The United States and Mexico on Tuesday vowed to work with Central American nations to reunite migrant families separated at the U.S. border as quickly as possible, according to a Reuters report.

More than 2,300 children were separated from their parents after President Donald Trump administration began a “zero tolerance” policy in early May, seeking to prosecute all adults who crossed the U.S.-Mexico border illegally.  The president last month stopped separating children from their parents

U.S. Homeland Security Secretary Kirstjen Nielsen met with Mexico’s foreign minister, Luis Videgaray, and ministers from Central America in Guatemala City to discuss the separations and how to beat the criminal gangs profiting from migration and , cracking down on people smugglers preying on migrants.  “We remain very committed to re-unifying the families that have been separated as a result of illegal entry, and we will work with our colleagues here to repatriate as quickly as possible,” Nielsen told reporters at a news conference.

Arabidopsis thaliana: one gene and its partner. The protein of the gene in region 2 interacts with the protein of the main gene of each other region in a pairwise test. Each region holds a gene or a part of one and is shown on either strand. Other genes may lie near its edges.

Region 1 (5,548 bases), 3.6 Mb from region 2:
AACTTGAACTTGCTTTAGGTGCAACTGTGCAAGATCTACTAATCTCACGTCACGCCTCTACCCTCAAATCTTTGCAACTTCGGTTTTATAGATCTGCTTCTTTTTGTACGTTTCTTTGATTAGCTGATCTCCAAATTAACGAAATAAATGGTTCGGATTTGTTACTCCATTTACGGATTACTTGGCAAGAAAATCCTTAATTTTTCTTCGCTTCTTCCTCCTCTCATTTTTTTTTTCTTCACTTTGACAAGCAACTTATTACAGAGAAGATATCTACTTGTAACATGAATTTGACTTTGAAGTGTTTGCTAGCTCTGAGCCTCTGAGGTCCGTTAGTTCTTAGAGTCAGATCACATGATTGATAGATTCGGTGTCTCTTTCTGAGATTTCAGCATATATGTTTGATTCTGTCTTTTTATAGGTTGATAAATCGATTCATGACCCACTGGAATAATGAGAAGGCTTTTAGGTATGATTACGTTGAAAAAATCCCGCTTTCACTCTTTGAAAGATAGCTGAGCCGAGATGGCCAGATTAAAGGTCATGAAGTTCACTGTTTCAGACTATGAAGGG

The meeting in Guatemala City came as a judge said the U.S. government must rapidly reunite 63 children under the age of five who were separated by immigration officials after crossing the U.S.-Mexico border, or face penalties.  Guatemalan authorities said that 11 reunited family groups comprising 131 people were flown back to the country in two flights carrying deportees earlier this week.